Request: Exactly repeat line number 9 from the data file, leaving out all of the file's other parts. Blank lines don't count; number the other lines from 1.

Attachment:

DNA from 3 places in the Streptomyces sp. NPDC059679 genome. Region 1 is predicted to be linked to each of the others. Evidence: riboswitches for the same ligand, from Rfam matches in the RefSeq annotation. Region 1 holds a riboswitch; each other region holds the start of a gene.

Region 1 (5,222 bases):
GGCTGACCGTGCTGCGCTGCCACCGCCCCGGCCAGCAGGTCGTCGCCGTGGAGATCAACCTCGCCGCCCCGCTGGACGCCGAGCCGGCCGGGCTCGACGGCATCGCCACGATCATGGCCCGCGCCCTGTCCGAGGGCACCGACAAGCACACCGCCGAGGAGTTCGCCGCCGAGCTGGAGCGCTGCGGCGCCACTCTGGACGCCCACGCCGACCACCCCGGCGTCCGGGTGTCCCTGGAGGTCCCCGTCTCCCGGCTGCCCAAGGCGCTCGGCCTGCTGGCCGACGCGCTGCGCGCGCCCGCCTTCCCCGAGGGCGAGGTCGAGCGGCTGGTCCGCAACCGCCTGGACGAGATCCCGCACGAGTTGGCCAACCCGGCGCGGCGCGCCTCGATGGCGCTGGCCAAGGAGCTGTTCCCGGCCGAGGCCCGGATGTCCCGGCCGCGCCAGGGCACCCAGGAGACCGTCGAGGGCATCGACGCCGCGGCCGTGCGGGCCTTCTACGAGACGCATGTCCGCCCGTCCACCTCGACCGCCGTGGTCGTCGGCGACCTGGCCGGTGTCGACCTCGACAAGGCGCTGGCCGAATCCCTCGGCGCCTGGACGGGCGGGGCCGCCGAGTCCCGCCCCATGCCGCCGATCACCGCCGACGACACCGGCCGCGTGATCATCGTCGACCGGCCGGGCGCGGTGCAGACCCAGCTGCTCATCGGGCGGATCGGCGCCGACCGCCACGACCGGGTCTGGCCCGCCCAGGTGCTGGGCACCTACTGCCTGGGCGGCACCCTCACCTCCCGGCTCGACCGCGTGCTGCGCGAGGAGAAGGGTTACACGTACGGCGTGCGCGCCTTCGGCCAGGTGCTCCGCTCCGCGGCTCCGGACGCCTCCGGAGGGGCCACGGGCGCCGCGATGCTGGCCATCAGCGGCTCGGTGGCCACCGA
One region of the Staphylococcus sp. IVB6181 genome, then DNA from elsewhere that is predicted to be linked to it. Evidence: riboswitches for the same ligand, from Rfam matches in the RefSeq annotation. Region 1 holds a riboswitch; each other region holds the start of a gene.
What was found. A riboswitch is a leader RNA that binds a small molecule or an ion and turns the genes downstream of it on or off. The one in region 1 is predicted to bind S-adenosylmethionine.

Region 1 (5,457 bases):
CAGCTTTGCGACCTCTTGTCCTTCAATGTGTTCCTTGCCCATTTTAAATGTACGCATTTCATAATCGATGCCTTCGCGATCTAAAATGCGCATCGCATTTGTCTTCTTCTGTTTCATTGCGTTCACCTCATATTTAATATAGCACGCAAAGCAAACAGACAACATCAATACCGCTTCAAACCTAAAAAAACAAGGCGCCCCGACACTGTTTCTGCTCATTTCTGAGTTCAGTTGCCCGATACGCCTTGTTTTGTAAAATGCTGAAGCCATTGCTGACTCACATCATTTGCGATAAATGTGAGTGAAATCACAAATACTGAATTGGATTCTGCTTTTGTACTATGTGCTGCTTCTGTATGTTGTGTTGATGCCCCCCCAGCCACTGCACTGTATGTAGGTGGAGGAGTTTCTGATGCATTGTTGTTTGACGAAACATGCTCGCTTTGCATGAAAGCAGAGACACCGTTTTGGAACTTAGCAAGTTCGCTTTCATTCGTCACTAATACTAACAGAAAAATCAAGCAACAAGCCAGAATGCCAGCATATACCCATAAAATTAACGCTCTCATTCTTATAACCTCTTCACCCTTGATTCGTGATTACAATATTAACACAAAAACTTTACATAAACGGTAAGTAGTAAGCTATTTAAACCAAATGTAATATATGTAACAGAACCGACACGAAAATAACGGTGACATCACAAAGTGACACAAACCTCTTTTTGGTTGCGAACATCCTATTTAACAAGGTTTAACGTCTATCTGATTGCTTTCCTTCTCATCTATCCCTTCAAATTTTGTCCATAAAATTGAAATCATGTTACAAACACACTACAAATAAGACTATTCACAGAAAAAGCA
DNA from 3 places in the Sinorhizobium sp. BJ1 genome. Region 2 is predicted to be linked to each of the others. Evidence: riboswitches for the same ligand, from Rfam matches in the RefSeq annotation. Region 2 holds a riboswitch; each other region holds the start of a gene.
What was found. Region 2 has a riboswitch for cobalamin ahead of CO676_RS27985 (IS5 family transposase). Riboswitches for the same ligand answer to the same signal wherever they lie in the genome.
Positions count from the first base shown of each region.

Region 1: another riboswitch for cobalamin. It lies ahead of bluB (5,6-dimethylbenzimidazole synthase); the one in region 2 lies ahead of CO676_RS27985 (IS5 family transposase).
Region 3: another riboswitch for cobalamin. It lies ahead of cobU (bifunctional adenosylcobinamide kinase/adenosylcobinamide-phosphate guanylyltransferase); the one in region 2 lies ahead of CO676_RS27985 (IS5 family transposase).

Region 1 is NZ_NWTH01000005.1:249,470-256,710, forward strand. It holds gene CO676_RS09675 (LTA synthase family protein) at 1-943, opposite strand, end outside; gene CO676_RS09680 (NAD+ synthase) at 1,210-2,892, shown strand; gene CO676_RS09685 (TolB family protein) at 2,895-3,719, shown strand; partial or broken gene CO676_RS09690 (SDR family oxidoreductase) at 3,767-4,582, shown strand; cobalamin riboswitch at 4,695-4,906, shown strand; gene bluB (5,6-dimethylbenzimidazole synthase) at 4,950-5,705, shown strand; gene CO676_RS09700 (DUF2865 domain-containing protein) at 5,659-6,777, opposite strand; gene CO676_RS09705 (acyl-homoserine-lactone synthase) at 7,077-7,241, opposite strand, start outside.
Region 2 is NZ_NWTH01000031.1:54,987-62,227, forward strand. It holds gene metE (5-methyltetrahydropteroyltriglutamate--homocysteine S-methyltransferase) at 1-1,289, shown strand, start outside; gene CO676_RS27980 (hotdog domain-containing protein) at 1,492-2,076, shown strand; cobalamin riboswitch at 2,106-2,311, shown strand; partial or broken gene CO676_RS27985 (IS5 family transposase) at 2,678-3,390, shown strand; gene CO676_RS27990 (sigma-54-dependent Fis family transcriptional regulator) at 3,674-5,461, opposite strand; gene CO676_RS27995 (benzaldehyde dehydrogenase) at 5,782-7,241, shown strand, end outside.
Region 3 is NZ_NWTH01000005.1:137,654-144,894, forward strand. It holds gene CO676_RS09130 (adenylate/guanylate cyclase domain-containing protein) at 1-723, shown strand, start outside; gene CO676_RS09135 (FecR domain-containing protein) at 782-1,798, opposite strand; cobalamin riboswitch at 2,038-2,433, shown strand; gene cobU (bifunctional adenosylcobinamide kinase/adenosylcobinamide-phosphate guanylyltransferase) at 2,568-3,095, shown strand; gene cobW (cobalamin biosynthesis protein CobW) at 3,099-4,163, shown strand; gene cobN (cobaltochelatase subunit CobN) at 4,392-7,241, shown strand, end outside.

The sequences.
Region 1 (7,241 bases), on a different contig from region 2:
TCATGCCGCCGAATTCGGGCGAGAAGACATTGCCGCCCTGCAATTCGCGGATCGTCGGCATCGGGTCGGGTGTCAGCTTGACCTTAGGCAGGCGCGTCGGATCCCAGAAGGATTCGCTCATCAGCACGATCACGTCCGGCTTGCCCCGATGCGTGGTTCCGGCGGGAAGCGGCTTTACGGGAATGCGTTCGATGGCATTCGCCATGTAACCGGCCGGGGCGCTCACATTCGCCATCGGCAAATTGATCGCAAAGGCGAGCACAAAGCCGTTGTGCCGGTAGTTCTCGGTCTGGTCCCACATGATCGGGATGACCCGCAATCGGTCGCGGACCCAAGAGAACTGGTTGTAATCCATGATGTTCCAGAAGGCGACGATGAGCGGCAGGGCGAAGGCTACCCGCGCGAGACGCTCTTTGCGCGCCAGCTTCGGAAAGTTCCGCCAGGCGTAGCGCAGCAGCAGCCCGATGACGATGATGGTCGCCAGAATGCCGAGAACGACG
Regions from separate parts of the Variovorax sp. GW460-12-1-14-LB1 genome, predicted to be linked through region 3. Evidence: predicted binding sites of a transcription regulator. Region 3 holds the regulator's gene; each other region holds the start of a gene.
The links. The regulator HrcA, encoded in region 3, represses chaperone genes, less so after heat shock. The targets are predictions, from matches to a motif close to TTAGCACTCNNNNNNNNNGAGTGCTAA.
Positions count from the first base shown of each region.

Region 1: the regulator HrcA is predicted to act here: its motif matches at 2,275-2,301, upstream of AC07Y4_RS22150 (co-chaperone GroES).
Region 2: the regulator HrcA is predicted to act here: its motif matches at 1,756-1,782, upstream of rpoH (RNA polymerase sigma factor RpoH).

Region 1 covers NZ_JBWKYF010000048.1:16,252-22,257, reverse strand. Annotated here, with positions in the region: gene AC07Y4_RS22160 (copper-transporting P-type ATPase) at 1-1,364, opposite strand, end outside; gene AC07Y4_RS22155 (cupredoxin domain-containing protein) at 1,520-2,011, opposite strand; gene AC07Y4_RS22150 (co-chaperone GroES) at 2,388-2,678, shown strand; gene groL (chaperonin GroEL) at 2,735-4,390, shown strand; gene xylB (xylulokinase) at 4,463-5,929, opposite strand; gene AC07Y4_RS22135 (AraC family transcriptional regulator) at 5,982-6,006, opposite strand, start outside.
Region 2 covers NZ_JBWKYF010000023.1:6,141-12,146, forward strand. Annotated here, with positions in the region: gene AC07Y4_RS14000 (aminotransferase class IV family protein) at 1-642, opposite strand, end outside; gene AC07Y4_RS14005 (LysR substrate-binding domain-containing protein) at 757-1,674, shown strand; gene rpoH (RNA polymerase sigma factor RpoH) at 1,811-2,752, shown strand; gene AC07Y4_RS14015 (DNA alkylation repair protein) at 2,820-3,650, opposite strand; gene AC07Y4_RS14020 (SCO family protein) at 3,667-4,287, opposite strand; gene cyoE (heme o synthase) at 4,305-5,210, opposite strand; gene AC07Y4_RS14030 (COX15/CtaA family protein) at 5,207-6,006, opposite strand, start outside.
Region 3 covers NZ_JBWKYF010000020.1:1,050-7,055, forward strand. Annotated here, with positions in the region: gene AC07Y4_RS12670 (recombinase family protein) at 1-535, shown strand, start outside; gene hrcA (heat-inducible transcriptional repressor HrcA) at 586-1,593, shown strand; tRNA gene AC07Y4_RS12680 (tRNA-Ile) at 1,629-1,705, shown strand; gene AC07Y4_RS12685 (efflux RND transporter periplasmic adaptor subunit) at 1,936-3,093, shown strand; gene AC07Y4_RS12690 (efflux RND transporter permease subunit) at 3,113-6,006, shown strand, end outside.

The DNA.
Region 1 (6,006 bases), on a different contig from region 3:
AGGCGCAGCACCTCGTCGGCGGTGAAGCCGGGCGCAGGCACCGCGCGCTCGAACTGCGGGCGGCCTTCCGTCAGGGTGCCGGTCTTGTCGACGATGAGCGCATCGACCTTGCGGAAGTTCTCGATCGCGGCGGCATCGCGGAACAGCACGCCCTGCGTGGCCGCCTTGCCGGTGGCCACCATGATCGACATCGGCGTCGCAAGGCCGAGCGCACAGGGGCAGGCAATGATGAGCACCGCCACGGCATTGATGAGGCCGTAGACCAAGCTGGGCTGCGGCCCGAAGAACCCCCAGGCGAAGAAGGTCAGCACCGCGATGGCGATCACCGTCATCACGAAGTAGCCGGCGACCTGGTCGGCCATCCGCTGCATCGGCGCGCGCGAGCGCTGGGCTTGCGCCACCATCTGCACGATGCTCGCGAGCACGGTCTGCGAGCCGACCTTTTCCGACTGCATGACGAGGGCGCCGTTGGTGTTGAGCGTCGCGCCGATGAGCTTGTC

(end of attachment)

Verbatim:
What was found. Region 2 has a riboswitch for cobalamin ahead of CO676_RS27985 (IS5 family transposase). Riboswitches for the same ligand answer to the same signal wherever they lie in the genome.